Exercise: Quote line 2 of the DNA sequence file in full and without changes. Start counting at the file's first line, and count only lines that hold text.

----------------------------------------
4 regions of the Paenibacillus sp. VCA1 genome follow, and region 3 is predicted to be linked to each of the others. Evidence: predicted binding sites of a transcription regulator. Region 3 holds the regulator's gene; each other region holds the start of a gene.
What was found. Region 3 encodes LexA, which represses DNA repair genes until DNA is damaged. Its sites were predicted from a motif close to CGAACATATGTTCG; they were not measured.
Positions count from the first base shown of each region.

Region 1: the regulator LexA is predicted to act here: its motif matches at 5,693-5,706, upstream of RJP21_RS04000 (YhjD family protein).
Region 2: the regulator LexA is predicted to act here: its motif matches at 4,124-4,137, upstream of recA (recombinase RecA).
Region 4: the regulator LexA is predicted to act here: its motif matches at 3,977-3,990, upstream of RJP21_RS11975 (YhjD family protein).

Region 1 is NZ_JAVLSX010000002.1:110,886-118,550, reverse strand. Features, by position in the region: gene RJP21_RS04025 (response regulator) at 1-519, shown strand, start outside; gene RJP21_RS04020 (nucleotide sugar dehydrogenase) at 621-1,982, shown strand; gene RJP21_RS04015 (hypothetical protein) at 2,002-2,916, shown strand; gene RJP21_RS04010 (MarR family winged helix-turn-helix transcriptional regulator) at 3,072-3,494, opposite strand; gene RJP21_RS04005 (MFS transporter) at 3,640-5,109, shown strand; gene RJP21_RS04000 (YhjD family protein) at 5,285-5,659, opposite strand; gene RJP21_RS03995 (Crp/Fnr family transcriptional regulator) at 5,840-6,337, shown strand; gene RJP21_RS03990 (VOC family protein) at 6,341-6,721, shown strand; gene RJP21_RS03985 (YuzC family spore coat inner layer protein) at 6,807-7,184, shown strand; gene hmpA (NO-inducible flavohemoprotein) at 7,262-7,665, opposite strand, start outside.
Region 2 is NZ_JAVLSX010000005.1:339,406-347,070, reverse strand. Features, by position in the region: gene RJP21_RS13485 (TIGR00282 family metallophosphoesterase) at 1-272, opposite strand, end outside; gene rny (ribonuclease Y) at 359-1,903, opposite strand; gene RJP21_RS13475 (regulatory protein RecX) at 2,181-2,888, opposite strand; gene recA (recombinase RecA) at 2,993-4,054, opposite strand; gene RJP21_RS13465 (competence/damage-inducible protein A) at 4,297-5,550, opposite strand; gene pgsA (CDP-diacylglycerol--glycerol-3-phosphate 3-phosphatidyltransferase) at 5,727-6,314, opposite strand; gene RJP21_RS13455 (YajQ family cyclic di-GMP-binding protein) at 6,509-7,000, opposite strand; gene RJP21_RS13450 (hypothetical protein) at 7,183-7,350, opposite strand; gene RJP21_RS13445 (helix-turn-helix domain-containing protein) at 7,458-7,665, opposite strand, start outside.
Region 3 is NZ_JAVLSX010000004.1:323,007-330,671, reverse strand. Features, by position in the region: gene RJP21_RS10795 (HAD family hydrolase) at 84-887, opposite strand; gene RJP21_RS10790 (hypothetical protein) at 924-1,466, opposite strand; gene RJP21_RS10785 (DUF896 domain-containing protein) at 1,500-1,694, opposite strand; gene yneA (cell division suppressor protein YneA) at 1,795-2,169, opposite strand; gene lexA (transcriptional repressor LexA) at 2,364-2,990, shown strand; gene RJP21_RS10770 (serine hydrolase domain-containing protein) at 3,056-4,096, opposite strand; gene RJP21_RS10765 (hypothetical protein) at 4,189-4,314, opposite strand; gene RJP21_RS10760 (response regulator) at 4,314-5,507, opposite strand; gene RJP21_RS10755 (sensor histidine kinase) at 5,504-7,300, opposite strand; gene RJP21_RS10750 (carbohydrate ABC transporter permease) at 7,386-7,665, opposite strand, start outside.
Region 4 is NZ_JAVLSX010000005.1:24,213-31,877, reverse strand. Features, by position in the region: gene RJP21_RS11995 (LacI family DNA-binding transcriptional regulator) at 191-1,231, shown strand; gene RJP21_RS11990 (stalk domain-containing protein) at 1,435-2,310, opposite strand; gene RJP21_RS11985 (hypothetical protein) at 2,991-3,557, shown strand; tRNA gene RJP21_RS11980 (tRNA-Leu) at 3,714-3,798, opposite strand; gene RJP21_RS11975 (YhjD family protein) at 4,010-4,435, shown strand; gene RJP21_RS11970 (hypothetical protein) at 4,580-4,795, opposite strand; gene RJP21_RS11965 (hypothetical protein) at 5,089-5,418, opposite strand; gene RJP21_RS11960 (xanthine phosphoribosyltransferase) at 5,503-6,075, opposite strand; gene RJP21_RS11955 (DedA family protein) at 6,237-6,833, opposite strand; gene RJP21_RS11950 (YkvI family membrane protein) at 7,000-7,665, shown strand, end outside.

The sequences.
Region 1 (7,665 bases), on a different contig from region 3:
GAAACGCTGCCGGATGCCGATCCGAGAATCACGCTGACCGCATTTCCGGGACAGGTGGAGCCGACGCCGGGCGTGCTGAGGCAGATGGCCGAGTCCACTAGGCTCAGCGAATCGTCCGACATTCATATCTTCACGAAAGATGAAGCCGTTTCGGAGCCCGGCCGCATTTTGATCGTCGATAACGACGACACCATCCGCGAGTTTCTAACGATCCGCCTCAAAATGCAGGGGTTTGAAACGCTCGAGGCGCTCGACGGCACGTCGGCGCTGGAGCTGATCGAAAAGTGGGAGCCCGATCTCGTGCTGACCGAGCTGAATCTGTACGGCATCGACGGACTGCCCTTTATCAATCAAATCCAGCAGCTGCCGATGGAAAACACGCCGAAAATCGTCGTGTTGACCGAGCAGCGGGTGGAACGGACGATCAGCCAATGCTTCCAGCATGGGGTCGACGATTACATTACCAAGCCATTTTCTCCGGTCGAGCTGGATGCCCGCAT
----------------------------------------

What was found. Region 3 encodes LexA, which represses DNA repair genes until DNA is damaged. Its sites were predicted from a motif close to CGAACATATGTTCG; they were not measured.